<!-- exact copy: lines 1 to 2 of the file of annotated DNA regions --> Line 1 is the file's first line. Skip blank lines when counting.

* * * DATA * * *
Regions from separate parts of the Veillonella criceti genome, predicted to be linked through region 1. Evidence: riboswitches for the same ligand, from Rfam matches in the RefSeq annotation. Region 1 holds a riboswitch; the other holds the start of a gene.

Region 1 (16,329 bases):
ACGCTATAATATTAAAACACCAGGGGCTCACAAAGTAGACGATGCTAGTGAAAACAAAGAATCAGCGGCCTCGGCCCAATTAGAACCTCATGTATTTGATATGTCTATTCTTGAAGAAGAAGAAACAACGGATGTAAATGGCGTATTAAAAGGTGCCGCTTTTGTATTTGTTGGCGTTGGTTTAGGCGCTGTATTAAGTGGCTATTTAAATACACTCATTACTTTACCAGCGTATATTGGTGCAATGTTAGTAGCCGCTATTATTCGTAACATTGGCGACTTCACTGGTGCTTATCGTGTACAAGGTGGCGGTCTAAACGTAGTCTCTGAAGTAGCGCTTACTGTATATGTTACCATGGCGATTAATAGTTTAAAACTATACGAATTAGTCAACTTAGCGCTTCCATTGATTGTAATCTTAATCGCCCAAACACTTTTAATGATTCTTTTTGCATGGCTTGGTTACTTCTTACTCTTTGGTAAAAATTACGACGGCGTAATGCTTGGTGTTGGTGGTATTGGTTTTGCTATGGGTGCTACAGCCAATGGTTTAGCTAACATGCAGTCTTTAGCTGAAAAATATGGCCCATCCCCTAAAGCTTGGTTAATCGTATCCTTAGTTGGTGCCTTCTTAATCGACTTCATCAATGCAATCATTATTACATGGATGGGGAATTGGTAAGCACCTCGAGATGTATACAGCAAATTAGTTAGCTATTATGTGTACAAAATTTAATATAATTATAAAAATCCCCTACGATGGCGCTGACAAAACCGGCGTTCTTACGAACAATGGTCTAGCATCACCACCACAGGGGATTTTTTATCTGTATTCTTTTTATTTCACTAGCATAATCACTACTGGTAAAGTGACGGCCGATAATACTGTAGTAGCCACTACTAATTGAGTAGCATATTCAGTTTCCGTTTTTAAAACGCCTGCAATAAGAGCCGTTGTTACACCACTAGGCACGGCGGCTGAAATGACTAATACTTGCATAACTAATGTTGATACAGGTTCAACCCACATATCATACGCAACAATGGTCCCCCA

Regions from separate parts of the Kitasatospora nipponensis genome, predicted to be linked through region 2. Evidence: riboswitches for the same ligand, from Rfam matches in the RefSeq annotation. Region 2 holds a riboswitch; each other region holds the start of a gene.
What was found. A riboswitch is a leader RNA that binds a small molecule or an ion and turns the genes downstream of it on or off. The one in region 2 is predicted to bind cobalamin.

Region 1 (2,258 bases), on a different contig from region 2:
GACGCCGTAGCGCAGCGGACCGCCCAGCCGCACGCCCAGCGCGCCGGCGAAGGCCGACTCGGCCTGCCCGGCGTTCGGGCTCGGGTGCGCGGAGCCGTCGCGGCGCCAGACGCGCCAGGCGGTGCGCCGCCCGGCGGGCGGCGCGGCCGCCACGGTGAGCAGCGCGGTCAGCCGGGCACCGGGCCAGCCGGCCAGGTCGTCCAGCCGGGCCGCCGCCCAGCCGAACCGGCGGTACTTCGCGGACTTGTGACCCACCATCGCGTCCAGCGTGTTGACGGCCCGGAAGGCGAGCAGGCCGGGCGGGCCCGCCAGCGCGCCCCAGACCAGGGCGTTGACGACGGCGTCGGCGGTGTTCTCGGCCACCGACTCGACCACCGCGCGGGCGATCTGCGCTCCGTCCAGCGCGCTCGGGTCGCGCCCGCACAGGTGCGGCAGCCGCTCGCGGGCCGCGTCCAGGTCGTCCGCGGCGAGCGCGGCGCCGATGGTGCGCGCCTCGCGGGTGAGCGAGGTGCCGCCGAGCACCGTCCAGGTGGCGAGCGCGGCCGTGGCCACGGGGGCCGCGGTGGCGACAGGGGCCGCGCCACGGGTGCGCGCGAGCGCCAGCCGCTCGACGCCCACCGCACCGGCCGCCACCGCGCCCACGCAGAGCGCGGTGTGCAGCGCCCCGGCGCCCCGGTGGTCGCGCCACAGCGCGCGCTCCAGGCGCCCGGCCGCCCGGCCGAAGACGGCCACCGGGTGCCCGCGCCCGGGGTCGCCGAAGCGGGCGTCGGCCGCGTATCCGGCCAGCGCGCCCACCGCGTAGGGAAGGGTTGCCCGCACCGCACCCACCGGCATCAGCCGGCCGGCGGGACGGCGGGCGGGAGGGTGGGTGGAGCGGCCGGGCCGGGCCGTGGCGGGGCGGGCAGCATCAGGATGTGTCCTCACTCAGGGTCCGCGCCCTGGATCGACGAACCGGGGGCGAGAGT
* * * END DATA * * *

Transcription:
Regions from separate parts of the Veillonella criceti genome, predicted to be linked through region 1. Evidence: riboswitches for the same ligand, from Rfam matches in the RefSeq annotation. Region 1 holds a riboswitch; the other holds the start of a gene.

Region 1 (16,329 bases):